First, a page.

Report of Maj. Charles S. Lovell, Tenth U. S. Infantry, commanding Second Brigade, of action near Shepherdstown.
SEPTEMBER 3-20, 1862.-The Maryland Campaign.
O.R.-- SERIES I--VOLUME XIX/1 [S# 27]

HEADQUARTERS SECOND BRIGADE, SYKES' DIVISION,
Camp near Sharpsburg, Md., September 25, 1862.

Lieut. HEYWARD CUTTING,
Acting Assistant Adjutant-General, Sykes' Division.

        SIR: I have the honor to report that, in obedience to the Instructions of the general commanding division, I crossed the Potomac River on the morning of the 20th instant, in command of the Second Brigade, composed of the following four battalions: Second and Tenth Infantry, commanded by Capt. J. S. Poland; First and Sixth Infantry, Capt. L. C. Bootes; First Battalion Eleventh Infantry, Maj. De L. Floyd-Jones, and First Battalion Seventeenth Infantry, Maj. G. L. Andrews.
        Soon after getting across, Lieutenant Ingham, aide-de-camp, told me the general's orders were for me to advance to the second belt of woods in front, which was about l miles distant. On arriving there, Major Floyd-Jones' battalion being in advance to act as skirmishers, a portion were deployed up to within 30 or 40 paces of the outer edge of the woods, when it was soon after discovered that the enemy were in force in our front and on the right. This fact was immediately communicated to the general, and I was directed to fall back to the crest of the river bluff.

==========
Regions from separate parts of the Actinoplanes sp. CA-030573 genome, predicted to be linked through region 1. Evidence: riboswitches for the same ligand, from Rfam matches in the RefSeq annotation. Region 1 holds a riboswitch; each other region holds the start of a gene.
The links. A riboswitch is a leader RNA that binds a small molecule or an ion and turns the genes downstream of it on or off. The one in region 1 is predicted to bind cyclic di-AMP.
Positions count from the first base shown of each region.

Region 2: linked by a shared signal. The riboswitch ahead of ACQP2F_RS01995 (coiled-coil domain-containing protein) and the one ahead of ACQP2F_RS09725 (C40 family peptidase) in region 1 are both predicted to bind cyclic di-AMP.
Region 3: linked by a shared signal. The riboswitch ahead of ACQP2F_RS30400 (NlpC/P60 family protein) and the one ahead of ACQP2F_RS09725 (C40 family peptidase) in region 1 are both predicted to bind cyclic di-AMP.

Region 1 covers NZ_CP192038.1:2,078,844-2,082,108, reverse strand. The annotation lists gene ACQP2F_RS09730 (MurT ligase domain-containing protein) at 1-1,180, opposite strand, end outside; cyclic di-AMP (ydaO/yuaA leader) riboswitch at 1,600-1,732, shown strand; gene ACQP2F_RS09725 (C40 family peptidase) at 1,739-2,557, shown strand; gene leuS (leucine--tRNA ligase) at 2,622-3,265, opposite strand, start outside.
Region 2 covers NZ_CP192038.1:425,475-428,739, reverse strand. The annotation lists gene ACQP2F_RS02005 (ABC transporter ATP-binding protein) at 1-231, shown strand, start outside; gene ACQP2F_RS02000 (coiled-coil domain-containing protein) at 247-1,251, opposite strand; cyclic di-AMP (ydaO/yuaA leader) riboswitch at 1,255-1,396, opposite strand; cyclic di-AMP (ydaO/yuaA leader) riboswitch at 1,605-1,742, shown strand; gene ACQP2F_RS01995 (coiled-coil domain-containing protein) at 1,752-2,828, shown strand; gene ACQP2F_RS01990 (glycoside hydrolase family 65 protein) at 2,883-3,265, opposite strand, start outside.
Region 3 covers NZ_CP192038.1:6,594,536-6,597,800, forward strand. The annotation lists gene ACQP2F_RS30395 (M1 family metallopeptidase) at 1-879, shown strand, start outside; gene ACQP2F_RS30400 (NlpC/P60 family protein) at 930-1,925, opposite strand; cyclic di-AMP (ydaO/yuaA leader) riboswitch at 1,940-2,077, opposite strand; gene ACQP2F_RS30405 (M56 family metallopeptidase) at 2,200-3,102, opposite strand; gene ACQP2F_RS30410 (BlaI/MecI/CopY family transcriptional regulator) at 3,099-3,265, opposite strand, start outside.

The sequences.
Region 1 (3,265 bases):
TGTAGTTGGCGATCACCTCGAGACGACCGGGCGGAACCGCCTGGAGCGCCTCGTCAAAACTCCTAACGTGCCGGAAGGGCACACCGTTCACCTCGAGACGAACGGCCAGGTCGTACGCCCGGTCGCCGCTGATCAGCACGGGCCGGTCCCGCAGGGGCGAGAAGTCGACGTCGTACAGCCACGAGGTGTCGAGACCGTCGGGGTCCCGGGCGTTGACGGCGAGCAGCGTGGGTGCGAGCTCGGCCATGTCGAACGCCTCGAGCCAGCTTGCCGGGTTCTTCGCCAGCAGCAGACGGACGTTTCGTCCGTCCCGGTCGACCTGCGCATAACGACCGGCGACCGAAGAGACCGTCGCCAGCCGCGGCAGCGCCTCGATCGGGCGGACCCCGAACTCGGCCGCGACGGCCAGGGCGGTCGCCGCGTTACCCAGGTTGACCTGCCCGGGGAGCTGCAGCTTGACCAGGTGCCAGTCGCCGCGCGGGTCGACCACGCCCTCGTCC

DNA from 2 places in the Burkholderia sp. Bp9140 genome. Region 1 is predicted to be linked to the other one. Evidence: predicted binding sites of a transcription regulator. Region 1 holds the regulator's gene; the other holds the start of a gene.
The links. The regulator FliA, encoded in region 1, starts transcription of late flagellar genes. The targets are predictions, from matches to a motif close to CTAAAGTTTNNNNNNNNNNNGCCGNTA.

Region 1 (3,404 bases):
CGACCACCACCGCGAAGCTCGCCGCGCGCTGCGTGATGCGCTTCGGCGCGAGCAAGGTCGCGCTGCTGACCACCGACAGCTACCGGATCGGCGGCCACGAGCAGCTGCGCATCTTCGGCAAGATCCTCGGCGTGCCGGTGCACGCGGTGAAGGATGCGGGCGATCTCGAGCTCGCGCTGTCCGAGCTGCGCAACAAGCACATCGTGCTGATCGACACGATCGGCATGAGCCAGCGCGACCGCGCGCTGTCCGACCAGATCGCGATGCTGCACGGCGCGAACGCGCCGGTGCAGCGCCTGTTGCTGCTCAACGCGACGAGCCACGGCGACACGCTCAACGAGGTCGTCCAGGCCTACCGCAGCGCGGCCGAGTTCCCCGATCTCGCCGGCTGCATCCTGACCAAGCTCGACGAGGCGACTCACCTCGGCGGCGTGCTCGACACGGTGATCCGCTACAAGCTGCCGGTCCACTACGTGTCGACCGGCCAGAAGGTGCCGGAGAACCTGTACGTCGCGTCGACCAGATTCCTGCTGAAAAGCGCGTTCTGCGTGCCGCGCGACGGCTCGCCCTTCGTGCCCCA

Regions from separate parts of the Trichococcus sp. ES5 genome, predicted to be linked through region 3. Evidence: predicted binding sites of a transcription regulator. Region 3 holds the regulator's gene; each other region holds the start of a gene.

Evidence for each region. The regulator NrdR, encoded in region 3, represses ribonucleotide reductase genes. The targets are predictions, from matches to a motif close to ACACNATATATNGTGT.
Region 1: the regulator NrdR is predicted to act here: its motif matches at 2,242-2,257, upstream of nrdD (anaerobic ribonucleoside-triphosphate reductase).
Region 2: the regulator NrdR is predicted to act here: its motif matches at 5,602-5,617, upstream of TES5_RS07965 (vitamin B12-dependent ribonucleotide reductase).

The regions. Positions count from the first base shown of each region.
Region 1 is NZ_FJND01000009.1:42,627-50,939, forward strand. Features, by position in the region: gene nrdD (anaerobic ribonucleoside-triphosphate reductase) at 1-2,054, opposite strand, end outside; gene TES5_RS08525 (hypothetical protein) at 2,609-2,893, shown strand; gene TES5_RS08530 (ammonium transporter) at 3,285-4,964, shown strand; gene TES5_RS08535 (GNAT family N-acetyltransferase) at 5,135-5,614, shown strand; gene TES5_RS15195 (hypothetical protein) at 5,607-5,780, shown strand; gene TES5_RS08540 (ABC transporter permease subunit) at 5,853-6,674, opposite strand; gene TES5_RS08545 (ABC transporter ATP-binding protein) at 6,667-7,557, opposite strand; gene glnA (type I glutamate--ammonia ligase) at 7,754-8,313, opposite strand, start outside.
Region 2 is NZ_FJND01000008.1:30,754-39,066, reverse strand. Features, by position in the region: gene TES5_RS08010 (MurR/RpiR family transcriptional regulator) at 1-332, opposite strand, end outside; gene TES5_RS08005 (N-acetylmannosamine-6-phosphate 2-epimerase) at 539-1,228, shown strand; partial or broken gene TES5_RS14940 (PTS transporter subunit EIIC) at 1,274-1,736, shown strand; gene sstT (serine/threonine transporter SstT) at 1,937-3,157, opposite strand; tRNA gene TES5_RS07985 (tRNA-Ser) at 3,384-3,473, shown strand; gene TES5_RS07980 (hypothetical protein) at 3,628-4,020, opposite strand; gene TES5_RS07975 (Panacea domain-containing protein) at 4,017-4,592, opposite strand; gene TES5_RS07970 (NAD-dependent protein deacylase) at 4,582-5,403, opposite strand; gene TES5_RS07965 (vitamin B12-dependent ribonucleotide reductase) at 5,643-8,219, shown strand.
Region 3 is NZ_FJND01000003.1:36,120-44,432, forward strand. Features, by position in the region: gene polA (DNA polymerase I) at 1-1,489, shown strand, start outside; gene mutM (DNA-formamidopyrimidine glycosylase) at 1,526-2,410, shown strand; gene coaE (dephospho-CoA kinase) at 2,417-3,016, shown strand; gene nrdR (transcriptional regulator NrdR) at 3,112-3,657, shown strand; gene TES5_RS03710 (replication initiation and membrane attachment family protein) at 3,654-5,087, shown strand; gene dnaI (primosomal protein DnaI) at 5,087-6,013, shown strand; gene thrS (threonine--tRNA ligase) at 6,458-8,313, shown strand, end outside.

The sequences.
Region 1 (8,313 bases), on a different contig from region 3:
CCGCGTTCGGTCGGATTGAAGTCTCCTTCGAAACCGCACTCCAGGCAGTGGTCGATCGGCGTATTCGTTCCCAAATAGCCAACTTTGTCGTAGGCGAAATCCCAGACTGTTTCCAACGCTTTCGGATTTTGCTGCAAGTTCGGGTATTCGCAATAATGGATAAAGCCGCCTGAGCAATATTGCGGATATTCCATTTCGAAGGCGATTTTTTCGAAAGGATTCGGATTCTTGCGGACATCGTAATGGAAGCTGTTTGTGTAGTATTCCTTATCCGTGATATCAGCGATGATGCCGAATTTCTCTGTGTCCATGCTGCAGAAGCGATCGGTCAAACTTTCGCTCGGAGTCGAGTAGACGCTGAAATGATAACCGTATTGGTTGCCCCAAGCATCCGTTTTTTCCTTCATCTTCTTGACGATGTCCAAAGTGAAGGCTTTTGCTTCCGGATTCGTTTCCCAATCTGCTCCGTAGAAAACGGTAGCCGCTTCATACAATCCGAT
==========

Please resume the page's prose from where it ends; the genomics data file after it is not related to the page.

To march down the road in column of fours would have subjected my command to great loss, if fired on. The leading battalion, Seventeenth (the brigade being left in front), was flied off to the right of the road to watch the movements of the enemy, while the other three battalions marched into the woods on the left in column by battalion, with intervals of 60 or 70 paces. Finding the enemy approaching in greatly superior numbers, the battalions were faced about, and retired slowly and in most excellent order until reaching the open ground on the hill near the river, when the enemy opened a heavy fire upon us, fortunately but few shots taking effect. The Second and Sixth were then thrown into the woods on our left, by the orders of the general. Soon after the fire from our own batteries rendered it absolutely necessary to withdraw these two battalions from the woods, and they fell back to the crest of the hill, by my directions, in fine order.
        The conduct of officers and men during the march back and while under the fire of the enemy was admirable. Lieut. E. E. Sellers: Tenth Infantry, acting assistant adjutant-general, was very active in transmitting my orders to the different parts of the field. Assistant Surgeon Woodhull very kindly offered his services to act as aide so long as his professional services were not required, and is entitled to my warmest thanks, as I had but one staff officer, Lieutenant Sellers. I inclose a list of casualties. The enemy's force, when I first discovered them advancing upon us, could not have been less than 3,000. My brigade numbered about 1,060.

Respectfully submitted.
CHAS. S. LOVELL,
Major Tenth Infantry, Commanding Second Brigade.

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